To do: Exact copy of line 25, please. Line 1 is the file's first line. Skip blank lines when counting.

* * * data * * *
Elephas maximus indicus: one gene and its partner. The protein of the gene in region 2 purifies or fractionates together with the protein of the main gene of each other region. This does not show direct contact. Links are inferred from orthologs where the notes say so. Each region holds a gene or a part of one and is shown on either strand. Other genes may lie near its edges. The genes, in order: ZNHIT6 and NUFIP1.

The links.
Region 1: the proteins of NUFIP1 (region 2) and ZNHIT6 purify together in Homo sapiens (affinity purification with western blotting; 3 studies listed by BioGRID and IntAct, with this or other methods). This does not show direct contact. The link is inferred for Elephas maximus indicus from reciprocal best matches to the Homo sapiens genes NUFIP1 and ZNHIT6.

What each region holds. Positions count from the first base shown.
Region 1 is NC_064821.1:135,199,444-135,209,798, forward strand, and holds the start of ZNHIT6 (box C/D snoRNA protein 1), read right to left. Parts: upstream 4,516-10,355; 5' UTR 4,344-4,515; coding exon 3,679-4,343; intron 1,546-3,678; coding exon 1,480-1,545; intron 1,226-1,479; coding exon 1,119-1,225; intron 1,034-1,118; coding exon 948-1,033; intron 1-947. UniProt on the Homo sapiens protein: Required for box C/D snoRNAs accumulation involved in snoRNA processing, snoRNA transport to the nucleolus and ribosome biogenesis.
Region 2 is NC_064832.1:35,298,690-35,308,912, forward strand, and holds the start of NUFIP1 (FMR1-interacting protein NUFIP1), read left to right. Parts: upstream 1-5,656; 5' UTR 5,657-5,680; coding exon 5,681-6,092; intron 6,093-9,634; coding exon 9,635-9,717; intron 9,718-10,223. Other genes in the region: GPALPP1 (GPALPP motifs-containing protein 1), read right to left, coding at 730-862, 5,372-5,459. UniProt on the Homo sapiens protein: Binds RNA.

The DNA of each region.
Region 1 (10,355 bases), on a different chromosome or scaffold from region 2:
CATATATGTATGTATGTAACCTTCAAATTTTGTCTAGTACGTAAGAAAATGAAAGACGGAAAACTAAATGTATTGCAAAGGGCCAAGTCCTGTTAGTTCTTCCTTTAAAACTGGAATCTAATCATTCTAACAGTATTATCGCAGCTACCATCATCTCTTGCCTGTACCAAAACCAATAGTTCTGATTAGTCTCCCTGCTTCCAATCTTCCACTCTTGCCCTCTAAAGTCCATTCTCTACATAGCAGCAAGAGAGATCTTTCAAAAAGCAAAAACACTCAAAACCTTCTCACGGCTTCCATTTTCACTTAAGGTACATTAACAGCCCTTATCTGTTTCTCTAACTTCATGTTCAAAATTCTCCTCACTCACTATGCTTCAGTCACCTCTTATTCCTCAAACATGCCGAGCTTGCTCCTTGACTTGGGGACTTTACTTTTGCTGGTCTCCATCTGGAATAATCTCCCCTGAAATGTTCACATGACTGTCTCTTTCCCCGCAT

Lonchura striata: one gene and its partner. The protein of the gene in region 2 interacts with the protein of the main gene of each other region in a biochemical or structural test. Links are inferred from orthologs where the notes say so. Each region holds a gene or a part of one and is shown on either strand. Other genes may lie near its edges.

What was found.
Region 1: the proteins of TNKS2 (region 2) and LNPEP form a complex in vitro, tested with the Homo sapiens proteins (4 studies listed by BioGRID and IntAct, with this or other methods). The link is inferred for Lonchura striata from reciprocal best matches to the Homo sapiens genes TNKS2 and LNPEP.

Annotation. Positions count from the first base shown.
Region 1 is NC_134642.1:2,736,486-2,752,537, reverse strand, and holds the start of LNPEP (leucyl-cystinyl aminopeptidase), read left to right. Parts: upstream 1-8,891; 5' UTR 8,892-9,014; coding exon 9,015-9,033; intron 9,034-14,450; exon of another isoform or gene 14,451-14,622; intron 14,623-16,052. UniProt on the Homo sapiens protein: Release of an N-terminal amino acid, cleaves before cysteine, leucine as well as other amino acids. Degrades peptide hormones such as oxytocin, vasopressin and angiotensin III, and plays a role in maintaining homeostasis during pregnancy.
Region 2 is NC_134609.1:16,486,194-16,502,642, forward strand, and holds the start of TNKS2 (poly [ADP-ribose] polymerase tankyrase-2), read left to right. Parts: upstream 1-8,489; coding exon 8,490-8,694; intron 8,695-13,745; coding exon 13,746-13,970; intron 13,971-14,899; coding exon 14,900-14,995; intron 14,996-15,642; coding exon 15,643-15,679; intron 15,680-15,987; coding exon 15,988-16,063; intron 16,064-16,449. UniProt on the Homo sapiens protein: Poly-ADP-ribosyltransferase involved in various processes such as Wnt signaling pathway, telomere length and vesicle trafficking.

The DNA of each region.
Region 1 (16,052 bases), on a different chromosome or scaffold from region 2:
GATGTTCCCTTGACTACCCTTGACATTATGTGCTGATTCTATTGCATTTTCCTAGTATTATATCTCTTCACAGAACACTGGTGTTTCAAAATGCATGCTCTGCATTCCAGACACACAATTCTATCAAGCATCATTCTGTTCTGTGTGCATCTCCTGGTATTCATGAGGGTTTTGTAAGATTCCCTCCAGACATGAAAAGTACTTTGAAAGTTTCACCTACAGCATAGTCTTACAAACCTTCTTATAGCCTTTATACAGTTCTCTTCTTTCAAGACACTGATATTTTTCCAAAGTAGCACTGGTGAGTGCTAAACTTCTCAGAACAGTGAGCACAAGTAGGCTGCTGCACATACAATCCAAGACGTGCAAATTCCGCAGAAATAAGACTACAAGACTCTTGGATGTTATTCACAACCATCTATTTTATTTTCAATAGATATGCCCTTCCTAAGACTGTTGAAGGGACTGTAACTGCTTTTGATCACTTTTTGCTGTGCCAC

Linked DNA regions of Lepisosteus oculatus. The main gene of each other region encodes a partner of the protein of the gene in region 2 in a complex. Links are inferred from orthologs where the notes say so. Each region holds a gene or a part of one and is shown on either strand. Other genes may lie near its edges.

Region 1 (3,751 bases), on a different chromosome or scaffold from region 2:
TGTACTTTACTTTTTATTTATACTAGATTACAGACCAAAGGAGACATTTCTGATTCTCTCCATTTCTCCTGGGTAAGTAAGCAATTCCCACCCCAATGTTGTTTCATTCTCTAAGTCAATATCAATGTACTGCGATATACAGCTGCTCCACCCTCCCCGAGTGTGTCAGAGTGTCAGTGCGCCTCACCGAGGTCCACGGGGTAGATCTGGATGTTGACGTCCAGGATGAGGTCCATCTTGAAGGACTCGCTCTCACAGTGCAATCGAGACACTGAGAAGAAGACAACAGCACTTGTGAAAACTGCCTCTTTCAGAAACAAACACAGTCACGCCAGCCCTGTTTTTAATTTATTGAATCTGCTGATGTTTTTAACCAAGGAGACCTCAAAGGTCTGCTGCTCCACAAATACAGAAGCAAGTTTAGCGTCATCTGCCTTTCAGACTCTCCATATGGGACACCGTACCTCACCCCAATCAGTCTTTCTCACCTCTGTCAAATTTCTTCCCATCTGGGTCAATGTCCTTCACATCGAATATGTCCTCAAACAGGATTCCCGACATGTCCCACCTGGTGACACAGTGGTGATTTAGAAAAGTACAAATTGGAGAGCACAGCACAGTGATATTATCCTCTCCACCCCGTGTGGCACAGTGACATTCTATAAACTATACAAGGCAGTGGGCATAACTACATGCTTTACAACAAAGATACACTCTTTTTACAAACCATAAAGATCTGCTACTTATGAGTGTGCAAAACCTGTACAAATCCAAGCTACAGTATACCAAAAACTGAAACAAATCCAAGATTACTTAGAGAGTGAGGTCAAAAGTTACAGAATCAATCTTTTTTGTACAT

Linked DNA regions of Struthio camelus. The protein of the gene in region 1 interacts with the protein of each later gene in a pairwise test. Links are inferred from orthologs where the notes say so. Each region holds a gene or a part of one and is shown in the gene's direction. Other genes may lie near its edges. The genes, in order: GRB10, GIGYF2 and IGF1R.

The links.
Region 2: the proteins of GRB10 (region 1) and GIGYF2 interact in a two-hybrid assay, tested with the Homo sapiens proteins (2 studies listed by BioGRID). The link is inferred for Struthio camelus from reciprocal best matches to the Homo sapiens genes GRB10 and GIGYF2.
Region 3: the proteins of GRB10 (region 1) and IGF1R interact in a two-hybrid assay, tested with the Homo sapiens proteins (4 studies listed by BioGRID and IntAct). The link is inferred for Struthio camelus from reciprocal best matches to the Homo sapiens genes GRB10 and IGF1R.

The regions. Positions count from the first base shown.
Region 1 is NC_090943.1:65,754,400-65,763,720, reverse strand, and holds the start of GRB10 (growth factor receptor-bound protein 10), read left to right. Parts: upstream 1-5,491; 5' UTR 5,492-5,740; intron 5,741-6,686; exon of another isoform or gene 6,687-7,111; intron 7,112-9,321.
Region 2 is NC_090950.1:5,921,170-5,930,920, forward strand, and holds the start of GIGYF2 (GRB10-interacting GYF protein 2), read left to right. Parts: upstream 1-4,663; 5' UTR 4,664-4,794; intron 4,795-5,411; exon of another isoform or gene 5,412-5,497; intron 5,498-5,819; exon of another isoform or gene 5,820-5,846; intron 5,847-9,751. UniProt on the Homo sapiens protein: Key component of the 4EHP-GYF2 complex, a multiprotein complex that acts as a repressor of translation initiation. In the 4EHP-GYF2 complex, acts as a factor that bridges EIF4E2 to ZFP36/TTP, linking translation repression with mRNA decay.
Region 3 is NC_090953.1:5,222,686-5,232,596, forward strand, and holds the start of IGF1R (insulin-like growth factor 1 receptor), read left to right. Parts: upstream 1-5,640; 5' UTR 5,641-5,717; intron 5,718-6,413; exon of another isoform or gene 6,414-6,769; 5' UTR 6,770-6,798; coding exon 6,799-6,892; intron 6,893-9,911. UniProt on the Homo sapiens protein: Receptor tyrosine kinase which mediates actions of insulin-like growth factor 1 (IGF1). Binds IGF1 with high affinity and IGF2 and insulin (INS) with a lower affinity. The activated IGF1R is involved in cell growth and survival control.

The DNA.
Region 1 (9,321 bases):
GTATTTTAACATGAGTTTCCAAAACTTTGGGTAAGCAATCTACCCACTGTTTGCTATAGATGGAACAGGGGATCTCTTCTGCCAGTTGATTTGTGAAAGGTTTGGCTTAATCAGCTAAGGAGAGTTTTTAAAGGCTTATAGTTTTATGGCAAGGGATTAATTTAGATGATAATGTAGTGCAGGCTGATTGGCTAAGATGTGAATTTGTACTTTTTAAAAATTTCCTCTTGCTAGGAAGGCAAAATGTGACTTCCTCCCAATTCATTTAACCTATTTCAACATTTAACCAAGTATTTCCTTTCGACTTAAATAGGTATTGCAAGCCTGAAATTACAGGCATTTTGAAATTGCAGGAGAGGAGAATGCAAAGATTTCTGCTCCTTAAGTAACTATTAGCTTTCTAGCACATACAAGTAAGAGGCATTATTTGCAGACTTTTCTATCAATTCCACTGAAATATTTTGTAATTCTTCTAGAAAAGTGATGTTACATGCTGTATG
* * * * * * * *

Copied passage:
Region 3: the proteins of GRB10 (region 1) and IGF1R interact in a two-hybrid assay, tested with the Homo sapiens proteins (4 studies listed by BioGRID and IntAct). The link is inferred for Struthio camelus from reciprocal best matches to the Homo sapiens genes GRB10 and IGF1R.